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Posts Tagged ‘biology’

Writing in the British Journal for the Philosophy of Science blog Auxiliary Hypotheses, widely published University of Exeter philosopher John Dupré recently announced a project entitled A Process Ontology for Contemporary Biology (PROBIO). According to Dupré, who is director of Egenis, the Center for the Study of the Life Sciences (formerly the ESRC Center for Genomics and Society), […]

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I’d like to call a moratorium on the use of the word “constructivism” (or “constructionism”) to refer only to social constructivism. (This post was prompted by Tim  Morton’s Object-Oriented Strategies for Ecological Art, but his point there is somewhat differently directed and mine addresses a more general issue that can still be found in a […]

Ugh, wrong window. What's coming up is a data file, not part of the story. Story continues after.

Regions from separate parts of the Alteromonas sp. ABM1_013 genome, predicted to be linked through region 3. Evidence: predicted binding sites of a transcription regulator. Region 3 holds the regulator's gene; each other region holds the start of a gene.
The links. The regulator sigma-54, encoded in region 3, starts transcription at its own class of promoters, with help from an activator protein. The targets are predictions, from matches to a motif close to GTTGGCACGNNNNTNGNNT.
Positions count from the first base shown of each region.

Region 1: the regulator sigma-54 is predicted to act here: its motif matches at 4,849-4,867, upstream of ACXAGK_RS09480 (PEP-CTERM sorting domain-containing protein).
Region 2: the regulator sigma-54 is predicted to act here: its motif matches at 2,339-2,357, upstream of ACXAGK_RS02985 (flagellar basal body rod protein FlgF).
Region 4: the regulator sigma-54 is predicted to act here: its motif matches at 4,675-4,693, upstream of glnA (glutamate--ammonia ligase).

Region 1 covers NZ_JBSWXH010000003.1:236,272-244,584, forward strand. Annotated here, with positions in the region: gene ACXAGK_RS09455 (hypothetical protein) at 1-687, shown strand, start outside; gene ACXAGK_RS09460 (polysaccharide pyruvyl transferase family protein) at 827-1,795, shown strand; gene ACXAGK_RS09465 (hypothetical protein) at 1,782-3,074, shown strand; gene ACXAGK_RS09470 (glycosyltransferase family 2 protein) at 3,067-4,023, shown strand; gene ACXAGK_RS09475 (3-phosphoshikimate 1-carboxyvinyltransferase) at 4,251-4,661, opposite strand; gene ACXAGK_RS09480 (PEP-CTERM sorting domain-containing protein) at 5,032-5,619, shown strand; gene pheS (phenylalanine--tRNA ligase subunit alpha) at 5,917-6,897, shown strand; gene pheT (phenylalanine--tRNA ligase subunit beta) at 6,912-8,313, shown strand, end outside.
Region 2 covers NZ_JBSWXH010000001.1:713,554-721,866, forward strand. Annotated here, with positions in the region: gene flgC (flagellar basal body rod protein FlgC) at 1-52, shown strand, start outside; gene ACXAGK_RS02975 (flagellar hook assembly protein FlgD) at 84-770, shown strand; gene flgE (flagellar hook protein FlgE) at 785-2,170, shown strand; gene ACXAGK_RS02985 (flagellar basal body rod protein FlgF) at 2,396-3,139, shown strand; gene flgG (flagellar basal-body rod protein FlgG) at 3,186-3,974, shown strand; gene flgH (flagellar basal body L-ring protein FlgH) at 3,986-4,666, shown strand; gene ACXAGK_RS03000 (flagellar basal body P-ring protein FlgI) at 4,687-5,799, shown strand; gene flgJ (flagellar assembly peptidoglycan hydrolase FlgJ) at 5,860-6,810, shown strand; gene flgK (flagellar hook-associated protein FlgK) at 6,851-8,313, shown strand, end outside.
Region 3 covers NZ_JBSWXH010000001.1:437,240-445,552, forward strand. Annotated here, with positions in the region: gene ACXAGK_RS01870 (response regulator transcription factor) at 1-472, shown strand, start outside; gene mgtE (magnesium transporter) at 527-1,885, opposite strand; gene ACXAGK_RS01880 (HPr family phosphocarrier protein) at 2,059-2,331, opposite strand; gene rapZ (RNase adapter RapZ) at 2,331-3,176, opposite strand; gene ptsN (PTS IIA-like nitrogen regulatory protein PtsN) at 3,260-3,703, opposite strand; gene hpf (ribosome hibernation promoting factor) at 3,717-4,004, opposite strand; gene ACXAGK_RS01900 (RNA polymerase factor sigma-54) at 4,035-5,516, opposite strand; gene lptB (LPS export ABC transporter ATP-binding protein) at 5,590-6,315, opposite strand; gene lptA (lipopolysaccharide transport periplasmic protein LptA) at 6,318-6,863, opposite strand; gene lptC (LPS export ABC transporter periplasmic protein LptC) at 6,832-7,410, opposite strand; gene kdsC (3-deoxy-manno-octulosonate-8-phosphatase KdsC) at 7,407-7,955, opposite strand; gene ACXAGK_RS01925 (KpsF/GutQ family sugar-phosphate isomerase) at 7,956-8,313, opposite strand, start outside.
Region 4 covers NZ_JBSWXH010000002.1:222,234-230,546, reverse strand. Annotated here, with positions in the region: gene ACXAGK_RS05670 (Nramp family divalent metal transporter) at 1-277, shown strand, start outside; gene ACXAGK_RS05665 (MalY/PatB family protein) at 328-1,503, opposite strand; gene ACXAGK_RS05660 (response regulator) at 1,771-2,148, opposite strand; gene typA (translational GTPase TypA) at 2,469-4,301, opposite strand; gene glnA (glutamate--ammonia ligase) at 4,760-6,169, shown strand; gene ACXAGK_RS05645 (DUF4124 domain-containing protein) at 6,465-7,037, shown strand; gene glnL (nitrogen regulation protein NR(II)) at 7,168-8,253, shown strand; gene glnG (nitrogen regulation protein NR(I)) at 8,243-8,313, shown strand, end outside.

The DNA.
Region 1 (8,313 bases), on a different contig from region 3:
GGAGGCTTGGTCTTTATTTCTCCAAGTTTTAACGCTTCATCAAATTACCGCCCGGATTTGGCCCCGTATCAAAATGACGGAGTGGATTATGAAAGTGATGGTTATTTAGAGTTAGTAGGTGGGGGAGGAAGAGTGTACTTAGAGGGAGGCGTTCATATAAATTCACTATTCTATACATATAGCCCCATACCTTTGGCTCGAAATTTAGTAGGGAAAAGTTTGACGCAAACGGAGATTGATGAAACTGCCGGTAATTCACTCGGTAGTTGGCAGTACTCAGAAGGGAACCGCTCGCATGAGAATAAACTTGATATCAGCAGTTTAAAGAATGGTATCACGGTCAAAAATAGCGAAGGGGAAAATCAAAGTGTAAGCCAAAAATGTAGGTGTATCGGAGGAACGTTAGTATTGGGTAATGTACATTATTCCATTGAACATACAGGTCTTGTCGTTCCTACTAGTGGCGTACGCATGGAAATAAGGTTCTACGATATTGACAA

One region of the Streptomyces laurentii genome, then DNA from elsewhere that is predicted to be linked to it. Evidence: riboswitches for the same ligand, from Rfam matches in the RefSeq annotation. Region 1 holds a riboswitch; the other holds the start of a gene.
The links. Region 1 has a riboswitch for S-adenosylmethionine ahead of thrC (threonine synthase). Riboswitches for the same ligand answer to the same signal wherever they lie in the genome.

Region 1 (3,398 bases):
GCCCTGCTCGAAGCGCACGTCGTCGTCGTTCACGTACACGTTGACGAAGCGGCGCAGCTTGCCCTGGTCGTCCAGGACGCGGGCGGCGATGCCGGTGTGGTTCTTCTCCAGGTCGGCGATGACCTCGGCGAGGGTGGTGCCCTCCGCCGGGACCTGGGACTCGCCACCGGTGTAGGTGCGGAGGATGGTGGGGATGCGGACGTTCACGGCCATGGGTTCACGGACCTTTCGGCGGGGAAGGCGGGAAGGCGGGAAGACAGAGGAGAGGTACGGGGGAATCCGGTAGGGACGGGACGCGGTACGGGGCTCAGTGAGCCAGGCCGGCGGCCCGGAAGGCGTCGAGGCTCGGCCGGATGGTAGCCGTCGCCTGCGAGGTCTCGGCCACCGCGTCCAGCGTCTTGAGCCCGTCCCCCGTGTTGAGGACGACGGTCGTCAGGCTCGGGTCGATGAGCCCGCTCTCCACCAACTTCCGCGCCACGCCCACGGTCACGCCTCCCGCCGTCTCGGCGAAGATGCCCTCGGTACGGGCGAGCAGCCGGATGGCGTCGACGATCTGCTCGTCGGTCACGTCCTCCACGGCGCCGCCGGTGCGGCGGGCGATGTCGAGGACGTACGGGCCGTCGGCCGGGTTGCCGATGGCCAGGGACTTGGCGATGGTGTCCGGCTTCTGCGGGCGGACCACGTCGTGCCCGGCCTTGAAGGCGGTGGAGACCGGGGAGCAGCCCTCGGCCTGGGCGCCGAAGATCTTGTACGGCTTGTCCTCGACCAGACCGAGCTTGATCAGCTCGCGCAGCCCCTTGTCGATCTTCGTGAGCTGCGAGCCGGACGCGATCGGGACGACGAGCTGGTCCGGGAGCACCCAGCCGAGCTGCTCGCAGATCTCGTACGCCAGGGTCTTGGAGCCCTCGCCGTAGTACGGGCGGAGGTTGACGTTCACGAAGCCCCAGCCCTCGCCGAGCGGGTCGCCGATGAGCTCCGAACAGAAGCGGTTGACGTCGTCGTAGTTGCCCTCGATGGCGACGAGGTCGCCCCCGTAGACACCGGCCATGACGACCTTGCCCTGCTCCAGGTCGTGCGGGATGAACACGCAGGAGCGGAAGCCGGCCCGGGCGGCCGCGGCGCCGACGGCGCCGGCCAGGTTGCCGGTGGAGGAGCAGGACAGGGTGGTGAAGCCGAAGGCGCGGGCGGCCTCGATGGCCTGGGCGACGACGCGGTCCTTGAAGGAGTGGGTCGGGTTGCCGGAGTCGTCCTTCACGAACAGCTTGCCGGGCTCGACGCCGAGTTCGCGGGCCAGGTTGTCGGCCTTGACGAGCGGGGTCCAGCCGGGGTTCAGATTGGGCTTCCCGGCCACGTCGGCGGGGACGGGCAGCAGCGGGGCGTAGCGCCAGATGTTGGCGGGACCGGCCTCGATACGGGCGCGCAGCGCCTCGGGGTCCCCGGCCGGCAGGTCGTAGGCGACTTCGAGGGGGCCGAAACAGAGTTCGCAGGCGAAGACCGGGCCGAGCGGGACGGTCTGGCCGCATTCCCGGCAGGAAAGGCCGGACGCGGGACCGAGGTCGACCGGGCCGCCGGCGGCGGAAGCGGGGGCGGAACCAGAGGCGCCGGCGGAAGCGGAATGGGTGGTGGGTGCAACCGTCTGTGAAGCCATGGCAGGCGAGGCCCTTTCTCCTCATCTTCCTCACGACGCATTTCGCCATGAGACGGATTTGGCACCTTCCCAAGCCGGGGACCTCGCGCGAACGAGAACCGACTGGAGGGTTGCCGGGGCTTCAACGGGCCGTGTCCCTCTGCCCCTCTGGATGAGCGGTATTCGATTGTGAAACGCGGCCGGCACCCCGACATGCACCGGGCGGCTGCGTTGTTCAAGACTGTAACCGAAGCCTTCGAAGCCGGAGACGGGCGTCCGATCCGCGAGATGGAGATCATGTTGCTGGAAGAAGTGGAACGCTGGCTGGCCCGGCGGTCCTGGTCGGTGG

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(On Kevin Kelly’s “The New Socialism,” Paul Ward’s Medea Hypothesis, Steven Shaviro’s “Against Self-Organization,” and more.) Self-organizing adaptive systems and other networks are more than just the flavor of the philosophical month; they are a model increasingly used to make sense of the natural and cultural worlds. Generally it’s assumed that such distributed self-organization is […]

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Complexity theorist Stuart Kaufmann recently gave a talk here from his book Reinventing the Sacred: A New View of Science, Reason, and Religion, which is getting more press these days than most books with a Spinozian/Whiteheadian take on the emergent nature of intelligence, complexity, spirituality, and all that. Talking to him afterwards, I was a […]

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